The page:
World’s eighth largest exporter of crude oil and Africa’s largest economy, Nigeria, is now the biggest importer of kerosene from the United States, a new data released by the Energy Information Administration (EIA), a division of US Department of Energy that deals with statistics has revealed.
Nigeria imported its largest kerosene cargo of 292,000 barrels in February, the fifth time it has ever brought in a kerosene cargo from the US. The country also imported a cargo each in July, October and November.
Despite large gas reserves and increasing production of cooking gas in the West African country, Kerosene remains the fuel of choice for cooking in many Nigerian households, making the country increase kerosene imports to satisfy domestic needs.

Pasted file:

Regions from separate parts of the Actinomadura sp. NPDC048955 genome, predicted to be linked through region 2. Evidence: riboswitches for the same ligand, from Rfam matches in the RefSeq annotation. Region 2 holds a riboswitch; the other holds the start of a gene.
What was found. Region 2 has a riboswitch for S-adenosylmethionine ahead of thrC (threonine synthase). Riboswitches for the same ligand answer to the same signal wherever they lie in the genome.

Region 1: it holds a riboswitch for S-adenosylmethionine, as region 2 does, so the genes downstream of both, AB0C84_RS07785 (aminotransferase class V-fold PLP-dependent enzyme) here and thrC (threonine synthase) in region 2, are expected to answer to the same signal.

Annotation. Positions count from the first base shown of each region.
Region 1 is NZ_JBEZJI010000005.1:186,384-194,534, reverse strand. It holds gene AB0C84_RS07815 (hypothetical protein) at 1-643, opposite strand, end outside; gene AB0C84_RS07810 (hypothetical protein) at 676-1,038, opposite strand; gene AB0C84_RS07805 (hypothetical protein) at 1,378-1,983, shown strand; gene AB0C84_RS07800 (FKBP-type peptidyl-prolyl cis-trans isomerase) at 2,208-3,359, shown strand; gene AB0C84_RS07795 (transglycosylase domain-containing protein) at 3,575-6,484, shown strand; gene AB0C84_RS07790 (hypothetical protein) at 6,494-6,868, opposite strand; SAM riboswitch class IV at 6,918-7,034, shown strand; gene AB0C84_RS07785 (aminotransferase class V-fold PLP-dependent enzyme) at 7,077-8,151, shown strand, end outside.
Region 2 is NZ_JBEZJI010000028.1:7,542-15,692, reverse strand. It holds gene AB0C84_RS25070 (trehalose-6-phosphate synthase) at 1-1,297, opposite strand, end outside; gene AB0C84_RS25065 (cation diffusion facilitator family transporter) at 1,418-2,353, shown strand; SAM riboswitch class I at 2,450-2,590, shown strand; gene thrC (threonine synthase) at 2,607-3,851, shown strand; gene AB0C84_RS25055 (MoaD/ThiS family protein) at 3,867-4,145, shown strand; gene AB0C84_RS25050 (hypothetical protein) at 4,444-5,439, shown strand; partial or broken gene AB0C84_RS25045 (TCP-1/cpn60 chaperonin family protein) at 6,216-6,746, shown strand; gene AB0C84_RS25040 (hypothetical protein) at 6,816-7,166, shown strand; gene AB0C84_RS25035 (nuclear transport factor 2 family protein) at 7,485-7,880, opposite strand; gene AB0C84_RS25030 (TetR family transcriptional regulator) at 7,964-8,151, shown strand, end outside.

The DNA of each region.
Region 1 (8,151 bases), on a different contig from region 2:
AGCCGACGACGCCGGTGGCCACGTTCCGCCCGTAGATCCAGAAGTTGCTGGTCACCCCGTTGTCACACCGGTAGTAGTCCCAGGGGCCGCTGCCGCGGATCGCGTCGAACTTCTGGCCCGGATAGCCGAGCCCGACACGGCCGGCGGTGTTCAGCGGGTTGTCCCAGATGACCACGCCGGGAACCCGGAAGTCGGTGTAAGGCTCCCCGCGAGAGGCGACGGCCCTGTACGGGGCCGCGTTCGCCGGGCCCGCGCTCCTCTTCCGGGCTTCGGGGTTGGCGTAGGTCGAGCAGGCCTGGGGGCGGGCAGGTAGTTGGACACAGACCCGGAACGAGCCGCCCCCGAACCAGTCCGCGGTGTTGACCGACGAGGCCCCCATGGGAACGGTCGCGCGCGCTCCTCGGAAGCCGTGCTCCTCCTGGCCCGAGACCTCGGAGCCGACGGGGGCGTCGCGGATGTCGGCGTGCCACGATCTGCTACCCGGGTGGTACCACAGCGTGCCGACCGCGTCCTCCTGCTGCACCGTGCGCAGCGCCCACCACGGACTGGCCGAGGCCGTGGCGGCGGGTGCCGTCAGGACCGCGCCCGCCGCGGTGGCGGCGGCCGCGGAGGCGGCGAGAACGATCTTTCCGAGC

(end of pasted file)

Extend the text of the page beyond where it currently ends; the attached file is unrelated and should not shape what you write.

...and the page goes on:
The Nigerian National Petroleum Corporation (NNPC) has however encouraged homes in the country to start using cooking gas instead of kerosene, in order to reduce pressure on the fuel.
Nigeria has had to spend billions on importation of fuel annually, despite being a top producer of crude oil in Africa, with over 80 percent of its petroleum products sourced from foreign markets due the condition of its refineries. The West African country has four refineries whose combined capacity of 450,000 barrels per day is inadequate to satisfy the country’s consumption.
As the government tries to upgrade the refineries, involvement of private investors is expected to boost the growth of the oil and gas industry which is the mainstay of Nigeria’s economy. Already, Africa’s richest man Aliko Dangote has started the construction of a $9 billion refinery on the Lekki Free exchange Zone (LFTZ) in Lagos.
The refinery, which would come with a fertilizer and petrochemical plant, will have a capacity of 400,000 bpd when production starts in 2016 as projected by Dangote. This will save the country up to $24 billion a year in foreign exchange after the country might have slashed gas imports by half.